IBM today unveiled newly integrated versions of tools from its Rational and Tivoli stables, with the aim of permitting...
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development and operations teams to work more closely throughout the application life cycle. Affecting nine products in all, the integrations marry tools from the test and development side to those used by IT staff for deployment and support, and are intended to improve efficiency for organizations using both. There were no announced price changes, and current licensees can upgrade at no additional cost.
"As we peel the onion, we discover that the developer is silos away from operations, and that doesn't work," said Dave Locke, director of products for IBM Rational. The problem, he said, is that work sometimes gets "lost in translation" as it travels from one part of the organization to another. Locke described an example in which Rational ClearQuest 7.1.1 is used by a development team to track changes and automate processes, and Tivoli Service Request Manager is the tool of choice for logging help requests.
"As service request tickets are written, they typically accumulate," Locke explained. "After some level of triage, they and handed over to development, where they have to be entered manually [into ClearQuest]."
The integration synchronizes the logging trouble tickets in Service Request Manager with the ClearQuest's bug-fix tracker, reducing human error and adding a new level of traceability to original service requests, Locke said. "They're populated automatically into ClearQuest, and handed to the development side. And they know know which developer wrote what code so [the ticket] can pop right into their queue. Nothing gets lost in translation," Locke said.
The next pairing -- Rational Asset Manager 7.2 with Tivoli Change and Configuration Management Database -- deals with application deployment, pre and post. Asset Manager keeps track of all the elements that go into development. "For example, developing for the Phone, you might have an iTunes server, which connects to credit card billing [app], which connects to music databases, which connects to a download server and then back to the desktop," Locke said. "That's a complex world with lots of assets brought to bear, each with its own release cycle. As a developer, I don't want to rewrite any of that code, and I do want to make sure I'm using the right pieces so that when we go live, we're using the latest of everything."
From the operations side, it's helpful for support teams to know which versions are current when trouble reports come in. "This integration is about forward and backward round-tripping. Knowing what I'm using to deploy to production, keeping track in an automated fashion of what you're using to build the software, where defects are coming in from and feeding those back to the development loop," Locke said. Of course, it's even better if you're also using an automated build system. "This automatically knows what versions of things are the most up to date and passes [the info] to everyone who needs it."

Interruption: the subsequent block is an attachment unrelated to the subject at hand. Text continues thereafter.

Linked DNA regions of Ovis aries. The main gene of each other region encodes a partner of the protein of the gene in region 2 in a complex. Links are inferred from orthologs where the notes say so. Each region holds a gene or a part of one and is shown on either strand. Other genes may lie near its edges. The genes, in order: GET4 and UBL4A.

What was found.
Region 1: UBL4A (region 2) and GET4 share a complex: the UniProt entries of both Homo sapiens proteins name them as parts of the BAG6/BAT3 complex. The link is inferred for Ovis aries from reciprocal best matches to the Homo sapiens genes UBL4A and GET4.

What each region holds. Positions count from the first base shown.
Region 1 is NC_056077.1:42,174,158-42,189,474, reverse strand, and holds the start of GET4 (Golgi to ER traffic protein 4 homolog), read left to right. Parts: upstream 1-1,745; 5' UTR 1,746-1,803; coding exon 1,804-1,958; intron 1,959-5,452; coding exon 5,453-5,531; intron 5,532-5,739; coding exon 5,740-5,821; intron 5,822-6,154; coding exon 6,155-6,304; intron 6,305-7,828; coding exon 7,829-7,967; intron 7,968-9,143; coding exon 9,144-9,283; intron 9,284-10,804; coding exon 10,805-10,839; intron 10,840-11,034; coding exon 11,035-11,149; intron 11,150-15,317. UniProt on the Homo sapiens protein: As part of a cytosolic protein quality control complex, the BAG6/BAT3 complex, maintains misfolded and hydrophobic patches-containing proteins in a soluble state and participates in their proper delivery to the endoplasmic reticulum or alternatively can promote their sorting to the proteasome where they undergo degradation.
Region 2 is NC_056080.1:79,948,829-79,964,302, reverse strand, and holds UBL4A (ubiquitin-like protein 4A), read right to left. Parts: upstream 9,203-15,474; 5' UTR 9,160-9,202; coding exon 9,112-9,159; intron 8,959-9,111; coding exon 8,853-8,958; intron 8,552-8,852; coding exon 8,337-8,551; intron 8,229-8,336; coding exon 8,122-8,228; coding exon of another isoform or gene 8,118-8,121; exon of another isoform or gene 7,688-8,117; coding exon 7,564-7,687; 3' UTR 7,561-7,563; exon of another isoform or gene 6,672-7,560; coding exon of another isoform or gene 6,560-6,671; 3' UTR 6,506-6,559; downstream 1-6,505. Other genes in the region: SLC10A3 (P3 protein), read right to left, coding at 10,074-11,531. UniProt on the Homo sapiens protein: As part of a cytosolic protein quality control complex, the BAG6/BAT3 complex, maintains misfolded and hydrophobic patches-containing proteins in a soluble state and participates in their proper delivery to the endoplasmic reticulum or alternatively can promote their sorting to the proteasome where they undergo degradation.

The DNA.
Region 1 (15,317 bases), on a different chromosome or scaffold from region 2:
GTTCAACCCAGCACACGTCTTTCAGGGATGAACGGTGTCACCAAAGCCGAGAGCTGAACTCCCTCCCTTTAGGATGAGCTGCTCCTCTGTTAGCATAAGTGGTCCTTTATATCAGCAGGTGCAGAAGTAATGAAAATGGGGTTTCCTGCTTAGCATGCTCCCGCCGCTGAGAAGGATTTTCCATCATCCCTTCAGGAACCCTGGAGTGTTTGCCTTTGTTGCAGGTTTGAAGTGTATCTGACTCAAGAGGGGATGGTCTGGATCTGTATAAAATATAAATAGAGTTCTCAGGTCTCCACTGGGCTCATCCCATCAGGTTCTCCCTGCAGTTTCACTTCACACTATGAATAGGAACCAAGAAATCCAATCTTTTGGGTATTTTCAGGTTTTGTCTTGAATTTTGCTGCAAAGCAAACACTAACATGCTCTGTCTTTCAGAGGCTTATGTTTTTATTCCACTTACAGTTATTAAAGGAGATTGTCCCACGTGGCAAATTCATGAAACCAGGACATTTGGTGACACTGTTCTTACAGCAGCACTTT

The integration of Rational Test Lab Manager 2.0 with Tivoli's Provisioning Manager and Application Dependency and Discovery Manager is a shot at achieving parity between development and production environments. When you set up a test lab, Locke said, you want the hardware, software, operating systems, browser, patches and configurations to match what's going on in production. "There are too many things to worry about to make sure it's set up the way the organization is going to use the software," he said.
"On the Tivoli side, it's about deployment to the real world." By marrying the two, according to Locke, data gathered by Tivoli in real time about what's going on in production can be fed back to the lab and used to configure images for provisioning to test systems. "It can be looped between deployed hardware, software and networking in real life operations and mimicked in the test lab without writing things down and without human error," he said.
Then there's Rational Performance Tester and Tivoli Composite Application Manager. To explain the integration, Locke describes a production environment in which users are complaining about application slowness (as if that's ever happened). "Your operations guy starts digging into alerts and finds nothing wrong with the network, so we want to tell development." But rather than simply throwing the problem over the transom, IT can peek into performance testing data and compare it with what they're hearing from users.
"Remember you're simulating the environment in the lab; production is always lightly different," said Locke. "This integration allows the Tivoli side to pass actual detail of discovery results back to functional and performance testing parts of test lab. We can now actually pass at the source code level."
The newly integrated tools are not intended as a monolithic application lifecycle management (ALM) suite, but rather are aimed at pockets of need. "Fifty percent of applications, once deployed, are rolled back so corrections can be made, and then rolled out again. That's expensive," Locke said. "We're proponents of better teams and better communications. And by integrating these applications, we're trying to get teams to work more effectively together."